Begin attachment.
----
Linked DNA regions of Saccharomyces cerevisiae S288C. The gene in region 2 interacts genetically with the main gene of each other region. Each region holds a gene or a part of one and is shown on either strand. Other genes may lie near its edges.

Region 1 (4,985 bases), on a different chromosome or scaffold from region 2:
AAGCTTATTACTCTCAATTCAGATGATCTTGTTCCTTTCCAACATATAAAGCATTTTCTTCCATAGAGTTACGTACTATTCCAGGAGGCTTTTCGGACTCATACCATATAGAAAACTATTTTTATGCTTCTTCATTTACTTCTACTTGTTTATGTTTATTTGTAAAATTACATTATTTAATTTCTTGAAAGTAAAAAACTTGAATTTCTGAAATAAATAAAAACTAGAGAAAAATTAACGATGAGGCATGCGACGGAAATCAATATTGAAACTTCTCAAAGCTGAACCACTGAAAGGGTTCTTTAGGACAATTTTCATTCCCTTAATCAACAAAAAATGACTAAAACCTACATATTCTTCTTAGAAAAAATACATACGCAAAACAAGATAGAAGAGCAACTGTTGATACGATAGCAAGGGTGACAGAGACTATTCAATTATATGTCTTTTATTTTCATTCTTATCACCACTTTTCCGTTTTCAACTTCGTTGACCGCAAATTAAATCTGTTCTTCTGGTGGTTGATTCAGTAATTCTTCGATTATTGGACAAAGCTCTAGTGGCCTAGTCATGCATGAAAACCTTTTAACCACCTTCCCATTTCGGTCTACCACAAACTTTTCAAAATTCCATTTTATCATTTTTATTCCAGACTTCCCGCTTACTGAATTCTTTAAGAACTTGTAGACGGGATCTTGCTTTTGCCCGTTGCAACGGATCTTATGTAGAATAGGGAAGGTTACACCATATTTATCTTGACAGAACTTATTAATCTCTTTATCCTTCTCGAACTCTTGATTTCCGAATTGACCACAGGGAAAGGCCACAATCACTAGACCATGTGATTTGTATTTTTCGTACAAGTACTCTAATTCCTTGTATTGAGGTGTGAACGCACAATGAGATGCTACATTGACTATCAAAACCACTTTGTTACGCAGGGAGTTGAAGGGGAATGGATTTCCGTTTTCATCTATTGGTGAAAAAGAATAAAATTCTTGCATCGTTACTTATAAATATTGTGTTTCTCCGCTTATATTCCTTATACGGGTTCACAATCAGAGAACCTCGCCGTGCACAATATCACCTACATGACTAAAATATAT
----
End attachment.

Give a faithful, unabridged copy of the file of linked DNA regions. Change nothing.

Linked DNA regions of Saccharomyces cerevisiae S288C. The gene in region 2 interacts genetically with the main gene of each other region. Each region holds a gene or a part of one and is shown on either strand. Other genes may lie near its edges.

Region 1 (4,985 bases), on a different chromosome or scaffold from region 2:
AAGCTTATTACTCTCAATTCAGATGATCTTGTTCCTTTCCAACATATAAAGCATTTTCTTCCATAGAGTTACGTACTATTCCAGGAGGCTTTTCGGACTCATACCATATAGAAAACTATTTTTATGCTTCTTCATTTACTTCTACTTGTTTATGTTTATTTGTAAAATTACATTATTTAATTTCTTGAAAGTAAAAAACTTGAATTTCTGAAATAAATAAAAACTAGAGAAAAATTAACGATGAGGCATGCGACGGAAATCAATATTGAAACTTCTCAAAGCTGAACCACTGAAAGGGTTCTTTAGGACAATTTTCATTCCCTTAATCAACAAAAAATGACTAAAACCTACATATTCTTCTTAGAAAAAATACATACGCAAAACAAGATAGAAGAGCAACTGTTGATACGATAGCAAGGGTGACAGAGACTATTCAATTATATGTCTTTTATTTTCATTCTTATCACCACTTTTCCGTTTTCAACTTCGTTGACCGCAAATTAAATCTGTTCTTCTGGTGGTTGATTCAGTAATTCTTCGATTATTGGACAAAGCTCTAGTGGCCTAGTCATGCATGAAAACCTTTTAACCACCTTCCCATTTCGGTCTACCACAAACTTTTCAAAATTCCATTTTATCATTTTTATTCCAGACTTCCCGCTTACTGAATTCTTTAAGAACTTGTAGACGGGATCTTGCTTTTGCCCGTTGCAACGGATCTTATGTAGAATAGGGAAGGTTACACCATATTTATCTTGACAGAACTTATTAATCTCTTTATCCTTCTCGAACTCTTGATTTCCGAATTGACCACAGGGAAAGGCCACAATCACTAGACCATGTGATTTGTATTTTTCGTACAAGTACTCTAATTCCTTGTATTGAGGTGTGAACGCACAATGAGATGCTACATTGACTATCAAAACCACTTTGTTACGCAGGGAGTTGAAGGGGAATGGATTTCCGTTTTCATCTATTGGTGAAAAAGAATAAAATTCTTGCATCGTTACTTATAAATATTGTGTTTCTCCGCTTATATTCCTTATACGGGTTCACAATCAGAGAACCTCGCCGTGCACAATATCACCTACATGACTAAAATATAT